“Um?” Sixty-Twenty repeats with emphasis.

“C’mon you two, hurry up,” Ninety-Six urges.

O-Six shrugs. “Ditz. I like it. It sounds right.”

Ninety-Six gets him in a playful headlock from behind. “Yeah?” He croons as O-Six laughs, trying fruitlessly to dislodge his now-conjoined squadmate. “Sixy is Ditzy now?”

“Why not?” O-Six— Ditz— squawks, trying to worm his fingers towards Ninety-Six’s armpits. It is, unfortunately, the only surefire way to get Ninety-Six to move off of them if that is where he has decided to be. “I like the sound of it. And—” he gets his far-away look, the one that says he’s feeling something the rest of them can’t, and Sixty-Twenty waits with anticipation for whatever comes next, “—it feels right.

And, really, what more is there to say than that? 

“Even though Bric was saying it to insult you?” Sixty-Threes asks. He’s by far the quietest of their rowdy squad, but no less fiercely protective over Ditz. 

Ditz has, in a way, become the squad’s unofficial vod’ika. Although Thirty-Five and Sixty-Three were particularly wary of Ditz in the beginning—after all, everyone knows that a brother who’s landed on the Kaminoan’s and the Trainer’s radar for abnormalities is not a brother who is going to last very long—but gradually, they got over themselves and realized Ditz had just been dealt a bad hand. It didn’t hurt that Ditz is naturally charming. Although he’s shy with others outside their squad and has a tendency to lose focus quickly, Ditz is just… easy to be around.

“Kriff Bric,” Sixty-Twenty hisses under his breath, earning a fond smile from Ditz. 

And oh, it’s so new and wonderful to think of his vodika as anything other than O-Six. After everything he’s been through—the incessant testing from the Kaminoans, the scrutiny and the downright ire of Bric, and the whispers from his own damn brothers—he damn well deserves to choose something for himself.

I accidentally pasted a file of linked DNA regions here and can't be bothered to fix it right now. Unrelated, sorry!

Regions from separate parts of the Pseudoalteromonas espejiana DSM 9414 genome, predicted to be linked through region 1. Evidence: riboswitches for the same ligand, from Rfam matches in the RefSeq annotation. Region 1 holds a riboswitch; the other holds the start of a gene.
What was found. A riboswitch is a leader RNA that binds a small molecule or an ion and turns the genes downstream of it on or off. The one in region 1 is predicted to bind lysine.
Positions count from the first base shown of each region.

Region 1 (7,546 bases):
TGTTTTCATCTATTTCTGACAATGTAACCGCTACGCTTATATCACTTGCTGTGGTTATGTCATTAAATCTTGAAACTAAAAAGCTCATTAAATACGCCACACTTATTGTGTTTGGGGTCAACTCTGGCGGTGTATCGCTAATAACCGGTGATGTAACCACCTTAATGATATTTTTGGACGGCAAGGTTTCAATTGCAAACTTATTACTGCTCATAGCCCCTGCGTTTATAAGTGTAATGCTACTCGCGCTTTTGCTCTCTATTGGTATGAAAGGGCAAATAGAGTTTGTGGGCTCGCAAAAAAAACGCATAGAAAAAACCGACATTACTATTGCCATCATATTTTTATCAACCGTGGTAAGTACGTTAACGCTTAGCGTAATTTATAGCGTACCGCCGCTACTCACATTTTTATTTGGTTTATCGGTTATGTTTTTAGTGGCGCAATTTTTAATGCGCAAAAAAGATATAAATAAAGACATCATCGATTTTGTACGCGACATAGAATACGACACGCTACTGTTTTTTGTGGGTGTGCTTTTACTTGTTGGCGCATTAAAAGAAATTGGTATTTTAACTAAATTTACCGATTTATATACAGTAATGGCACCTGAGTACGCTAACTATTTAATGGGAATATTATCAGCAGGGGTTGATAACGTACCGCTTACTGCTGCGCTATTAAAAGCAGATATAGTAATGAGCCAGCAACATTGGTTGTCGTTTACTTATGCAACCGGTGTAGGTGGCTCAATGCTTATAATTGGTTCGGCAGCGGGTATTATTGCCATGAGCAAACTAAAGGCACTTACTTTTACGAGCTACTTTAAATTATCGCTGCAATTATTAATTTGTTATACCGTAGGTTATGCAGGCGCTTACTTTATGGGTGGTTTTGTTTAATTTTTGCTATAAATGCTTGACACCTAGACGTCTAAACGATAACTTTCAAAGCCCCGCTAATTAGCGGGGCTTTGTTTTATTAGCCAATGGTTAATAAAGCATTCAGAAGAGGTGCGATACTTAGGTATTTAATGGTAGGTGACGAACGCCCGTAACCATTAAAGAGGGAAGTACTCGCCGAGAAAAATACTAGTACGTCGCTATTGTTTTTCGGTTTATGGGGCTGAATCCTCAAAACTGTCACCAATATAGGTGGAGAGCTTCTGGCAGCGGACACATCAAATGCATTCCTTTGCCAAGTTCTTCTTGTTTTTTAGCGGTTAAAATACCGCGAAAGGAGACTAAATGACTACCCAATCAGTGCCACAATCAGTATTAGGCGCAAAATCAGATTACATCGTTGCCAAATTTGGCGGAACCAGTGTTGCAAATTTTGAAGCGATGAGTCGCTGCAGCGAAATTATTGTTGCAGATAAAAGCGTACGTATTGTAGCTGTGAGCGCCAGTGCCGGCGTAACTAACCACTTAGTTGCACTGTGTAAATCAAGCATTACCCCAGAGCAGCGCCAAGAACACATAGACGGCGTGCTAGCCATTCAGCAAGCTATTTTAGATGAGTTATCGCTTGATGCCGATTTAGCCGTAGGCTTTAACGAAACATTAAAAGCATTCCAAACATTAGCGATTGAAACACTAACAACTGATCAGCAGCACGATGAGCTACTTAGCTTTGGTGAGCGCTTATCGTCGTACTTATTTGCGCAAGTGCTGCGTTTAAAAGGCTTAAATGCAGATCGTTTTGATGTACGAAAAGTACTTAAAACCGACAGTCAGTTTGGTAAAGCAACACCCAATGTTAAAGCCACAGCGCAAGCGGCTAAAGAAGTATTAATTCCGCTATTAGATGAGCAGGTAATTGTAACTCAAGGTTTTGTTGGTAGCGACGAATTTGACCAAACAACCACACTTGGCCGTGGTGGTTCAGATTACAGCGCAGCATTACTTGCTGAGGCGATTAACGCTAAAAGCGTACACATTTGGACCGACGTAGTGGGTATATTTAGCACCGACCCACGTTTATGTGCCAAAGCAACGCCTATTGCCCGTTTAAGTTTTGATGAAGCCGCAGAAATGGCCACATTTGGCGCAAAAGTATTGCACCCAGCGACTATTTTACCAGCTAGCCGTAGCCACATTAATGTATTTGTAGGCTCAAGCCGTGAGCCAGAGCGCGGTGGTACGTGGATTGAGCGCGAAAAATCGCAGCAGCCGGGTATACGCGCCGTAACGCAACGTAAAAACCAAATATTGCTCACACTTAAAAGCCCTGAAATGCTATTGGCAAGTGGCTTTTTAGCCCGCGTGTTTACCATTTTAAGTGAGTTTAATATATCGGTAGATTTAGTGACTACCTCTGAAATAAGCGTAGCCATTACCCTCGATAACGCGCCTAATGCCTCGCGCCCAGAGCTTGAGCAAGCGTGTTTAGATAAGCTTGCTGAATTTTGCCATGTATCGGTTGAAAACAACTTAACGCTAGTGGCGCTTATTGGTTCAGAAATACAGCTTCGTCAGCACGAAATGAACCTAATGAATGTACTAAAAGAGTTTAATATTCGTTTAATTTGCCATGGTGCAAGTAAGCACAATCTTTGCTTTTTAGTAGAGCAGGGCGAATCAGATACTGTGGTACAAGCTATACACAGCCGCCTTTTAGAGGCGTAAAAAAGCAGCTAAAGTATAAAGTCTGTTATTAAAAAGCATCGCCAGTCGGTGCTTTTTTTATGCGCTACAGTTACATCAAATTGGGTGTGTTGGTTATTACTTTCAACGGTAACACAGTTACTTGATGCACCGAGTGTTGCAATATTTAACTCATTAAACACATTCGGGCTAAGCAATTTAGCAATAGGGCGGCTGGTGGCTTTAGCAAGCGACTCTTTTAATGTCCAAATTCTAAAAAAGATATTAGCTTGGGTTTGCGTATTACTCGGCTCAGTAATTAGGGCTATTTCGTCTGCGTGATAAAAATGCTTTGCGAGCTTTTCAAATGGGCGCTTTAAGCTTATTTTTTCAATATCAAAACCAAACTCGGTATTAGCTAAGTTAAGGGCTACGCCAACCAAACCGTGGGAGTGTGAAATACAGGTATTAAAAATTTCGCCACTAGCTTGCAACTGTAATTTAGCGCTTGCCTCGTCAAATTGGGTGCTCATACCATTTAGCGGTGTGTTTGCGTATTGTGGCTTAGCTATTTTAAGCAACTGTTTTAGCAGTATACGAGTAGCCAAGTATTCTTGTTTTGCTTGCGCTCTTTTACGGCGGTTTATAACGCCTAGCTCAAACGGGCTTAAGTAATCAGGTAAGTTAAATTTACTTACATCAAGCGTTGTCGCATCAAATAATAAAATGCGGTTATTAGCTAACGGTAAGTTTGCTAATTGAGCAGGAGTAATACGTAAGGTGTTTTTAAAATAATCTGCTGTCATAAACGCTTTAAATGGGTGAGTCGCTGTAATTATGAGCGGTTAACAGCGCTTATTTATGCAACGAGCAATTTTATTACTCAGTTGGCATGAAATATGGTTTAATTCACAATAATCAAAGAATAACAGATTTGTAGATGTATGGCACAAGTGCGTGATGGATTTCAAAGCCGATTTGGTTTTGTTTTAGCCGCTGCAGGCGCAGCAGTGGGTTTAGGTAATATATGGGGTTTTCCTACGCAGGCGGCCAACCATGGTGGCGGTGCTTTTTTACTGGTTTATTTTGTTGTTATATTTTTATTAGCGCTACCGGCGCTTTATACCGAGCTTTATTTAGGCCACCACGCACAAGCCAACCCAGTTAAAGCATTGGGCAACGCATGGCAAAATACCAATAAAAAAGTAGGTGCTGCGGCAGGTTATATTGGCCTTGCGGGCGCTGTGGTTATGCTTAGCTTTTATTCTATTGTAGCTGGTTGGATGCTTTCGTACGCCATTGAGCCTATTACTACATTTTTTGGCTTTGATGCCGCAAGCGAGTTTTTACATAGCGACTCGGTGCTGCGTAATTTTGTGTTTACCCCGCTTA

Ditz says, “Well, it’s not about him. And it isn’t an insult if I don’t use it as one, right? Besides, it just feels like me. I don’t know, I can’t explain it.” 

There’s a lot of things Ditz has trouble explaining. From uncannily accurate reads on others’ moods, to gut-feelings that lead them the right way during sims, to nightmares he can’t put words to—fears he can’t name but that leave him shaking all the same—each and every member of their squad has learned to trust Ditz’s instincts in their own way.  

“You don’t have to,” Sixty-Threes reassures him. “I just wanted to make sure you wouldn’t regret it later.” 

“I won’t,” Ditz assures, flashing him a charming smile. 

“Ditz it is, then.” 

It’s as if Ditz’ claiming of a name sets off a chain reaction. In the coming weeks, each and every member of their squad will claim their own name, one after another. 

Sixty-Threes becomes Bend when another cadet accuses him of cheating during a practice skirmish against another squad. When the furious cadet rounds on Sixty-Threes, spitting, “you broke the rules!” with all the indignant fury of a brother unable to accept a loss as a loss, Sixty-Threes just looks him dead in the eyes, shrugs, and says, calm as anything, “No. I just bent them.” 

Ninety-Six becomes Bughead the week after, proving incredibly adept at slicing (and with tech in general.) “Vod’s got a head for this stuff,” an older, supervising clone had remarked. And since he had a particular affinity for de-bugging glitching systems, Bughead was a natural progression.

Fifty-Three becomes Tricky when, a few days later, Bughead slices into the holonet and plays them all an Alderaanian pop song. The five of them are clustered tight together around the little mouse-droid Bughead had taken hostage for his devious purposes when the speaker on the droid starts blasting, “IT’S TRICKY! TRICKY, TRICKY, TRICKY—” to a drum-heavy, synth-overlaid beat.